"How did you get into writing?"

I can’t even count how many times I’ve been asked, “How did you get into writing?” I don’t think everyone who asks that question is prepared for the real, philosophical, drawn-out answer that includes experiences too personal to be included in a casual conversation.

My go-to reply is: “I started writing poetry in the 6th grade. It starts with me wanting to write music, but then I realized that I like the raw words more.” I have this canned response because how does one work into a casual conversation, that writing, to me, feels like praying? To give the real genuine answer would take a sit-down for at least an hour or two to provide you with how writing saved my life in more ways than I can count. Writing has been my therapy during times of trauma. It has been my crutch when I was broken -- my air when life felt suffocating. I got started writing because I wanted to give the brilliant voice in my head a place to be free, even when I felt like I was in bondage.

I got into writing because within words, I can be as free and as infinite as space. Just like how it is in outer space, writing allows me to decorate emptiness with stars, some shooting, some shining in stillness, and planets full of mystery and wonder, using the uniqueness of each piece I would write to complement the next, until I found myself curating a galaxy of poems, stories, and songs.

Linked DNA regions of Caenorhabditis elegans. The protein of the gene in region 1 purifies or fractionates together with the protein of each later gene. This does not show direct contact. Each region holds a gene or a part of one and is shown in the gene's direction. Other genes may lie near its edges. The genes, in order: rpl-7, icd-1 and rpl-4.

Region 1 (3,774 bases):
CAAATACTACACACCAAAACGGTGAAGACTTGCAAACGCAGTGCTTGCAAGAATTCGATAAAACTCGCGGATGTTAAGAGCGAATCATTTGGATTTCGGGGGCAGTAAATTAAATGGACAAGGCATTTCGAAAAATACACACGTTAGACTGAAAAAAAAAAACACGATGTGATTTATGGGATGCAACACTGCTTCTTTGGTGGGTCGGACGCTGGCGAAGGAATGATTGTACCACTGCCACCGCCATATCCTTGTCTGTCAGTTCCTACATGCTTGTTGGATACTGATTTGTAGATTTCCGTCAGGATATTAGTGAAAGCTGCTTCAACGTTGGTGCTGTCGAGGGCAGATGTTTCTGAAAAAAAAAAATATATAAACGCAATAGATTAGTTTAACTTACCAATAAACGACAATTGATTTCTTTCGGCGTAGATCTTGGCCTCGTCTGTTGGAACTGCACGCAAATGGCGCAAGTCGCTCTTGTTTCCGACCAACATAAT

I always felt that if creating a world for people to inhabit and get lost within makes you a God, then writers know, to some small extent, what that feels like. Maybe I started writing because I wanted to create a world that was better than the one I was living in. Perhaps I continue to write to create a world better than the one I’m currently living in.

I used to get insecure when people would ask me this question because I felt like there was a particular route I had to take as a writer if I was ever to be considered a professional or “good” writer. I soon realized that when people ask that question, it’s an opportunity for me to show them the higher powers that are at work when it comes to creativity. It’s bigger than being sat in front of a piano at 4 years old and being told to play. It’s more than putting a pen in a young man’s hand and telling him to write. There’s almost always a spiritual dialogue taking place between the individual and the craft. Writing is less about me putting pen to paper or fingers to a keyboard; it’s about the intrinsic conversation between the words, the readers, and my spirit.

To my writers and creatives out there who were divinely introduced to their crafts, don’t feel pressured to give the elaborate answers to everyone who asks, “How did you get into (insert craft)?” But keep in mind that you’re not alone in the community artists who feel a special feeling when they’re doing what they love. Try your best to share your stories with other creatives and keep the true stories of how we land in the spaces that we fall in authentic and genuine.

Keep writing.